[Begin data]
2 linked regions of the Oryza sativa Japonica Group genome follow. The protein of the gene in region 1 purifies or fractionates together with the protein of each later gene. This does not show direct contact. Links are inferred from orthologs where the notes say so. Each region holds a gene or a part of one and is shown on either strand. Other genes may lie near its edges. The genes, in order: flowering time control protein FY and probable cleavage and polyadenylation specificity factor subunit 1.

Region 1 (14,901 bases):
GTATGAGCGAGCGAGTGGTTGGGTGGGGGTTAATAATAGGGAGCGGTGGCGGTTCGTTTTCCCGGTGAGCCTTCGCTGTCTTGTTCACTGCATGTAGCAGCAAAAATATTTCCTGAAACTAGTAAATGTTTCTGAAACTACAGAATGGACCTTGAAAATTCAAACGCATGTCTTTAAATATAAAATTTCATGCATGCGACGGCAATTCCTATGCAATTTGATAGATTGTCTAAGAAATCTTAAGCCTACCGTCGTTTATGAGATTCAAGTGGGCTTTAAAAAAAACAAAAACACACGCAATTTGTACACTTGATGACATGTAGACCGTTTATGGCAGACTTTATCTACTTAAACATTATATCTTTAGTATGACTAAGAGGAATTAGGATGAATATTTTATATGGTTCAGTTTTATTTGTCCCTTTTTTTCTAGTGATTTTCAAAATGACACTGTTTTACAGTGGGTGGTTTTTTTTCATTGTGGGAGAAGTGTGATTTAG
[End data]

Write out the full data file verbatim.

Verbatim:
2 linked regions of the Oryza sativa Japonica Group genome follow. The protein of the gene in region 1 purifies or fractionates together with the protein of each later gene. This does not show direct contact. Links are inferred from orthologs where the notes say so. Each region holds a gene or a part of one and is shown on either strand. Other genes may lie near its edges. The genes, in order: flowering time control protein FY and probable cleavage and polyadenylation specificity factor subunit 1.

Region 1 (14,901 bases):
GTATGAGCGAGCGAGTGGTTGGGTGGGGGTTAATAATAGGGAGCGGTGGCGGTTCGTTTTCCCGGTGAGCCTTCGCTGTCTTGTTCACTGCATGTAGCAGCAAAAATATTTCCTGAAACTAGTAAATGTTTCTGAAACTACAGAATGGACCTTGAAAATTCAAACGCATGTCTTTAAATATAAAATTTCATGCATGCGACGGCAATTCCTATGCAATTTGATAGATTGTCTAAGAAATCTTAAGCCTACCGTCGTTTATGAGATTCAAGTGGGCTTTAAAAAAAACAAAAACACACGCAATTTGTACACTTGATGACATGTAGACCGTTTATGGCAGACTTTATCTACTTAAACATTATATCTTTAGTATGACTAAGAGGAATTAGGATGAATATTTTATATGGTTCAGTTTTATTTGTCCCTTTTTTTCTAGTGATTTTCAAAATGACACTGTTTTACAGTGGGTGGTTTTTTTTCATTGTGGGAGAAGTGTGATTTAG